Hamid: Star Trek 2: The Wrath of Khan, even after all these years

Sarah: The Great Outdoors provided the laughter to help ease tough times

Here are some other recommendations:

Bourne Identity (a series of four, so far)

Block Party

Bringing Up Baby

Election Continue reading

Fight Holiday Bulge with Exercise

The holidays are a wonderful time of year with great food, parties and lots of family and friends. But these celebrations make fitting fitness in difficult and often result in calorie overload. Depending on how long of a break you took from exercising, you probably have lost stamina and strength and will not be able to return to your usual workout routine without some adjustments. Here are suggestions to help you get back on track without getting discouraged.

Make a date:

The key to success is making exercise a routine, scheduled commitment. Designate certain days and times to exercise and pencil it in on your calendar. Plan ahead to make sure nothing gets in the way of that commitment such as packing your gym bag with everything you need and put it in the car the night before so you have no excuse to go right after work. Continue reading

Facing Cancer While Living Alone

People with cancer who live alone face a lot of unique challenges, whether it’s keeping your spirits up, getting chores done, or meeting with your medical team. Most of the time, friends want to offer assistance in some way, and there are people and services in the community who can help. Here are some tips that can help remedy any sense of isolation, which commonly occurs for people with cancer who live in a household of one:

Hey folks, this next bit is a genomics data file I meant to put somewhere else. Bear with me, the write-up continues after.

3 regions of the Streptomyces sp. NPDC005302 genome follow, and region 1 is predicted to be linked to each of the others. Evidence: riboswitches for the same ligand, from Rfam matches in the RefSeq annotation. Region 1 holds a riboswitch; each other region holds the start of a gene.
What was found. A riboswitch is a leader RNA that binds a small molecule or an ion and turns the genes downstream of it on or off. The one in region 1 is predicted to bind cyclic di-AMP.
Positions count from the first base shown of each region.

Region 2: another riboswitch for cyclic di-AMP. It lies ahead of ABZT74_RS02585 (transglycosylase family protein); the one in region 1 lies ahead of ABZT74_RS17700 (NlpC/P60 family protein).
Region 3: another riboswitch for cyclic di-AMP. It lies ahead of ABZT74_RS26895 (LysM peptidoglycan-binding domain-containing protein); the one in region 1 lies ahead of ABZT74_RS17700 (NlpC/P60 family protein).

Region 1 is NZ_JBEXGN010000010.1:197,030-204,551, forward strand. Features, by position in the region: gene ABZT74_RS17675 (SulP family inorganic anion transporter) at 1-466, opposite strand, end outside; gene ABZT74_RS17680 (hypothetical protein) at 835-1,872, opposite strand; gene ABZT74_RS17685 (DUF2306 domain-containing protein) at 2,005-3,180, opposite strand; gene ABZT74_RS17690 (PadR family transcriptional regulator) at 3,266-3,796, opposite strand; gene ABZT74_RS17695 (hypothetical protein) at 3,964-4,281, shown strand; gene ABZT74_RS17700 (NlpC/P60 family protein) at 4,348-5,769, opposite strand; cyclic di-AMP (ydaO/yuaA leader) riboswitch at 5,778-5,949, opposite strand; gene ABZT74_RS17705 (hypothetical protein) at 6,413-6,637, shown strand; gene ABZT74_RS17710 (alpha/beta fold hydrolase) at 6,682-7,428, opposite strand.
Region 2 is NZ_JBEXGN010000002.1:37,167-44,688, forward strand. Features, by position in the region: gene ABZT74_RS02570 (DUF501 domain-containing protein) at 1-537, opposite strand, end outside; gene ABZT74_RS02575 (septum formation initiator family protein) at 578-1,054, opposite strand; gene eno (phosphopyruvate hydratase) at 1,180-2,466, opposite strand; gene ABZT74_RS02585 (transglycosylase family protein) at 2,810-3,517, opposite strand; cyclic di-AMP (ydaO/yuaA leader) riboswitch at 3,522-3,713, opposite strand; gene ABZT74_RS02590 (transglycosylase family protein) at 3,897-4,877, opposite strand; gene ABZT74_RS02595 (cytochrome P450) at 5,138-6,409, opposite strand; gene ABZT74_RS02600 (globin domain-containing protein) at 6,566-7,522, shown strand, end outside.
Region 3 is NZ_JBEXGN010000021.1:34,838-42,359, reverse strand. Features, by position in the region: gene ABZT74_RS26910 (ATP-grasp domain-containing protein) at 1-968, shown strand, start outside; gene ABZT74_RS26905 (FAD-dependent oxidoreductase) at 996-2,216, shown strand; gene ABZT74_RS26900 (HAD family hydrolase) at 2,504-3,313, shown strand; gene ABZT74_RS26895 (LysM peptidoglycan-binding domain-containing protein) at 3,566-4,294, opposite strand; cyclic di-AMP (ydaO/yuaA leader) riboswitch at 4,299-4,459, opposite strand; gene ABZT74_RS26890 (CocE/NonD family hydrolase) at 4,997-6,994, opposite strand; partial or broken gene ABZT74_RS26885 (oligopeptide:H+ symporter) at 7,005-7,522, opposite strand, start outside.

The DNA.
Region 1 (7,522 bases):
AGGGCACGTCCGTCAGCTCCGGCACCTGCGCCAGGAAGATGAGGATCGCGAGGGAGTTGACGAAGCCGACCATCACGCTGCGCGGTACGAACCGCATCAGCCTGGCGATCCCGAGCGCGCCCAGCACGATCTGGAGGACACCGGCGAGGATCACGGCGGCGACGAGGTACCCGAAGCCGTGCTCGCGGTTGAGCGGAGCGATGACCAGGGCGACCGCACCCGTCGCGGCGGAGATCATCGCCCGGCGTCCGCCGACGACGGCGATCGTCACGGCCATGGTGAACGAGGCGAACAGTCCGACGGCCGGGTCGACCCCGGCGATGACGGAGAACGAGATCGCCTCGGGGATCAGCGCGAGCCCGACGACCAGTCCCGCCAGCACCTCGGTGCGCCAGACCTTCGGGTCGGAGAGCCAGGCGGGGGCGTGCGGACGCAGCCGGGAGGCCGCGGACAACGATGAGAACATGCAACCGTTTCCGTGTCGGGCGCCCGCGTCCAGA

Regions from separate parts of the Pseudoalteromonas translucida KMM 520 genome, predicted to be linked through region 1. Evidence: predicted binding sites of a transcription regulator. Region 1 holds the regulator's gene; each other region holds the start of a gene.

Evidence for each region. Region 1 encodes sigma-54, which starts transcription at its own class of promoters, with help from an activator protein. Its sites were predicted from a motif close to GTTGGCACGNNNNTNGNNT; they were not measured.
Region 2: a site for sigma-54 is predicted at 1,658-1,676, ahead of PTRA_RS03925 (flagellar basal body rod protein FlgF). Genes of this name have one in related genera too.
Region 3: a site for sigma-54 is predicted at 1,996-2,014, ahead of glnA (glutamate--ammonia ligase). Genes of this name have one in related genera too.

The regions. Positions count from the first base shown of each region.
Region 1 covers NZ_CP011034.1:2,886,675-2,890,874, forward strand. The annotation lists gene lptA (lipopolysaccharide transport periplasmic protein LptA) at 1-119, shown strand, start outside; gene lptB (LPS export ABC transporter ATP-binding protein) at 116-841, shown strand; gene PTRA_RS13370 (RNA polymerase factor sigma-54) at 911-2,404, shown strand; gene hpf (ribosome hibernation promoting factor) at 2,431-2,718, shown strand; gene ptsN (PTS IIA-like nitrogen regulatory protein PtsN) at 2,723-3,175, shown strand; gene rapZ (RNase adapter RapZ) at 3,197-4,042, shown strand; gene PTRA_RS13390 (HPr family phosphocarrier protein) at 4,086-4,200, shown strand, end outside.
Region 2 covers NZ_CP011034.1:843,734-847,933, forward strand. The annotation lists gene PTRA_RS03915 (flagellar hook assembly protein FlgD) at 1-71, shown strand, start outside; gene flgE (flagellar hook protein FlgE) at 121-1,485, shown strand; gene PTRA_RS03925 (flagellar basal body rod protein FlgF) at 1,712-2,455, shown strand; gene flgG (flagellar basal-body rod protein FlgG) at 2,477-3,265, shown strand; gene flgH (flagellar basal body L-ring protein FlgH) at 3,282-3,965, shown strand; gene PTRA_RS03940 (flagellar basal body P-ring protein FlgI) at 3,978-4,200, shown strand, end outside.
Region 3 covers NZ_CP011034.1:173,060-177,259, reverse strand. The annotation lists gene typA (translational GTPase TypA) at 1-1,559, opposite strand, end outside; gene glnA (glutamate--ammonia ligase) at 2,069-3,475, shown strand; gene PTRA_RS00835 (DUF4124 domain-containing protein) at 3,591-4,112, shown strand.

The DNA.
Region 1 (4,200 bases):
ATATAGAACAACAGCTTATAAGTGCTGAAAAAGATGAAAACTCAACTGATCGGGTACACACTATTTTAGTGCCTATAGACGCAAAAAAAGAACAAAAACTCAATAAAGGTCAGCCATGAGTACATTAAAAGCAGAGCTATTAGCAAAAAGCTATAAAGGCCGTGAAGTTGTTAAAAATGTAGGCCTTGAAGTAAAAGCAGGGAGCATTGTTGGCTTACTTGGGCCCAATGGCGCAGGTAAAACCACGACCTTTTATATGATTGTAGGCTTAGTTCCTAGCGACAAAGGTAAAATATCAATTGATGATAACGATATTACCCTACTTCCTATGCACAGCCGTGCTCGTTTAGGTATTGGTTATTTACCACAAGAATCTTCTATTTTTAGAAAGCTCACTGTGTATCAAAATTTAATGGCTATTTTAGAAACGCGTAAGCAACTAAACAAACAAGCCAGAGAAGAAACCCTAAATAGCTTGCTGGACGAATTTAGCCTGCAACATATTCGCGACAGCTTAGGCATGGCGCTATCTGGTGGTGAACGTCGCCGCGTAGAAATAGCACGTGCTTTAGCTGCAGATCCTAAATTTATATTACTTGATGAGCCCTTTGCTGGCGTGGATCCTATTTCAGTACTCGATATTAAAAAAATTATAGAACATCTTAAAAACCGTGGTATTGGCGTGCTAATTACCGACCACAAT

Network: reach out to friends, acquaintances, members of your community of faith, and co-workers. People often are willing to lend a hand if they know you need it. Give them options, depending on your level of comfort, for how they can get involved.

Reach out to community organizations: Local non-profit and religious organizations may offer assistance. In particular, the American Cancer Society, United Way and Area Agencies on Aging may be able to connect you with volunteers to help with transportation, shopping, housekeeping, meals and companionship in difficult times.

Use the Web: Several online tools are available to help you share your story with friends and family—and inspire them to contribute everything from kind words to a Sunday casserole to a case of nutritional drinks. These include CarePages.com, which offers free space to post updates on your condition; here’s how it works. Another useful tool, LotsaHelpingHands.com, offers ways to solicit and organize help. Also consider setting up a wish list via Amazon.com to let people know what supplies you need, even if they aren’t offered for sale by Amazon.

Bring a tape recorder: If you don’t feel comfortable inviting a friend to your medical appointments, bring a tape recorder to help you remember what your doctor says. You can listen to these conversations again later if questions pop up. You can also ask your doctor to mail you a copy of the clinical notes after each visit.

Get support: No matter how independent you are, it’s important to have an emotional outlet during these difficult times. Make regular phone calls to catch up with friends socially. And consider talking with a therapist, counselor, member of the clergy or spiritual care provider.

You can find more tips about coping here.

8 tips for stress-free holidays

stress-free holidays

From Thanksgiving to New Year’s Day, the holiday scramble can be daunting even under the best of circumstances. But people coping with cancer face different stresses. Here are some tips from patients, parents, survivors and social workers at the U-M Comprehensive Cancer Center on how to make the best of the season and enjoy stress-free holidays. Continue reading